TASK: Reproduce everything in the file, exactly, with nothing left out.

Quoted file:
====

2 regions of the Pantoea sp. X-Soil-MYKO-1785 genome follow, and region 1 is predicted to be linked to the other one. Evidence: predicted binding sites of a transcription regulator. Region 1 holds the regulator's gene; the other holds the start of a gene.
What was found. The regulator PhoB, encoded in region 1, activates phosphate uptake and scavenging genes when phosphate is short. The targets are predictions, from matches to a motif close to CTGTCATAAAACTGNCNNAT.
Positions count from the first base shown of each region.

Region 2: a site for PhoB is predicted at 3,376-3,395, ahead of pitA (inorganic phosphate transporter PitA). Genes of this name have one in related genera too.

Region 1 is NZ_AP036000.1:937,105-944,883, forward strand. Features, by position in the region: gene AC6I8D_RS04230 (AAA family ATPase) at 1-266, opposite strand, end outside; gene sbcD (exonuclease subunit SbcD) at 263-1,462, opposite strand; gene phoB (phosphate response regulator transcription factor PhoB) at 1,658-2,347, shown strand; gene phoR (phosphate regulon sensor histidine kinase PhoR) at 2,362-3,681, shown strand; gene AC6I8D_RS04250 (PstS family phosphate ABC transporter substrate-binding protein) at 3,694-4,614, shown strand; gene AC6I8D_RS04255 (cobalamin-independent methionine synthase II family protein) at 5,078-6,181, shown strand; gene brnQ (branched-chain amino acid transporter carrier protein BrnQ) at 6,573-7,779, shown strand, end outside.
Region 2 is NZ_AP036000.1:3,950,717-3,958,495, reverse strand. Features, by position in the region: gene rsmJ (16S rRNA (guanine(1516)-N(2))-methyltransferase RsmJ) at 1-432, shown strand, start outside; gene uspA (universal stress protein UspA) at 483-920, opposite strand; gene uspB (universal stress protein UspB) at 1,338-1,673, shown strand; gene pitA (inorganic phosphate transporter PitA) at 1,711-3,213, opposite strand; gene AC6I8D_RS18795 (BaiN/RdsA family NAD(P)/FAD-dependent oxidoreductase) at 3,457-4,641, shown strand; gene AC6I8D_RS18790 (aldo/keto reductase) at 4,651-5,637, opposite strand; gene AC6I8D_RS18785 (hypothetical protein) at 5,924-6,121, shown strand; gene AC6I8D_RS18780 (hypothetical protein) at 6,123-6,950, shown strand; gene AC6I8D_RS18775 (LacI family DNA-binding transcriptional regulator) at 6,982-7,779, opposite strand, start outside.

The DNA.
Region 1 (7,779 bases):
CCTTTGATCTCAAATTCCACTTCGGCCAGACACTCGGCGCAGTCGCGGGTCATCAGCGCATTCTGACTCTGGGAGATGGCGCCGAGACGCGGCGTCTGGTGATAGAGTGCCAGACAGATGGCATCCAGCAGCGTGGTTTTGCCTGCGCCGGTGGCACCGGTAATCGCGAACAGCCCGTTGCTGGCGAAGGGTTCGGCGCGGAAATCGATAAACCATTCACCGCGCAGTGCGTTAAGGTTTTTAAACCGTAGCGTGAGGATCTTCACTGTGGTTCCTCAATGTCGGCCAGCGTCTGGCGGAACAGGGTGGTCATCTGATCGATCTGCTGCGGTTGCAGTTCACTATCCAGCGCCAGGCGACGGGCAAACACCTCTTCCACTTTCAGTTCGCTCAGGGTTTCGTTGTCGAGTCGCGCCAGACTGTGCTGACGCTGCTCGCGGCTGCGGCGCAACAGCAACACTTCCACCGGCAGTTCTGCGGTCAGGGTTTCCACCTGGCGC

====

2 regions of the Pantoea sp. X-Soil-MYKO-1785 genome follow, and region 1 is predicted to be linked to the other one. Evidence: predicted binding sites of a transcription regulator. Region 1 holds the regulator's gene; the other holds the start of a gene.
What was found. The regulator PhoB, encoded in region 1, activates phosphate uptake and scavenging genes when phosphate is short. The targets are predictions, from matches to a motif close to CTGTCATAAAACTGNCNNAT.
Positions count from the first base shown of each region.

Region 2: a site for PhoB is predicted at 3,376-3,395, ahead of pitA (inorganic phosphate transporter PitA). Genes of this name have one in related genera too.

Region 1 is NZ_AP036000.1:937,105-944,883, forward strand. Features, by position in the region: gene AC6I8D_RS04230 (AAA family ATPase) at 1-266, opposite strand, end outside; gene sbcD (exonuclease subunit SbcD) at 263-1,462, opposite strand; gene phoB (phosphate response regulator transcription factor PhoB) at 1,658-2,347, shown strand; gene phoR (phosphate regulon sensor histidine kinase PhoR) at 2,362-3,681, shown strand; gene AC6I8D_RS04250 (PstS family phosphate ABC transporter substrate-binding protein) at 3,694-4,614, shown strand; gene AC6I8D_RS04255 (cobalamin-independent methionine synthase II family protein) at 5,078-6,181, shown strand; gene brnQ (branched-chain amino acid transporter carrier protein BrnQ) at 6,573-7,779, shown strand, end outside.
Region 2 is NZ_AP036000.1:3,950,717-3,958,495, reverse strand. Features, by position in the region: gene rsmJ (16S rRNA (guanine(1516)-N(2))-methyltransferase RsmJ) at 1-432, shown strand, start outside; gene uspA (universal stress protein UspA) at 483-920, opposite strand; gene uspB (universal stress protein UspB) at 1,338-1,673, shown strand; gene pitA (inorganic phosphate transporter PitA) at 1,711-3,213, opposite strand; gene AC6I8D_RS18795 (BaiN/RdsA family NAD(P)/FAD-dependent oxidoreductase) at 3,457-4,641, shown strand; gene AC6I8D_RS18790 (aldo/keto reductase) at 4,651-5,637, opposite strand; gene AC6I8D_RS18785 (hypothetical protein) at 5,924-6,121, shown strand; gene AC6I8D_RS18780 (hypothetical protein) at 6,123-6,950, shown strand; gene AC6I8D_RS18775 (LacI family DNA-binding transcriptional regulator) at 6,982-7,779, opposite strand, start outside.

The DNA.
Region 1 (7,779 bases):
CCTTTGATCTCAAATTCCACTTCGGCCAGACACTCGGCGCAGTCGCGGGTCATCAGCGCATTCTGACTCTGGGAGATGGCGCCGAGACGCGGCGTCTGGTGATAGAGTGCCAGACAGATGGCATCCAGCAGCGTGGTTTTGCCTGCGCCGGTGGCACCGGTAATCGCGAACAGCCCGTTGCTGGCGAAGGGTTCGGCGCGGAAATCGATAAACCATTCACCGCGCAGTGCGTTAAGGTTTTTAAACCGTAGCGTGAGGATCTTCACTGTGGTTCCTCAATGTCGGCCAGCGTCTGGCGGAACAGGGTGGTCATCTGATCGATCTGCTGCGGTTGCAGTTCACTATCCAGCGCCAGGCGACGGGCAAACACCTCTTCCACTTTCAGTTCGCTCAGGGTTTCGTTGTCGAGTCGCGCCAGACTGTGCTGACGCTGCTCGCGGCTGCGGCGCAACAGCAACACTTCCACCGGCAGTTCTGCGGTCAGGGTTTCCACCTGGCGC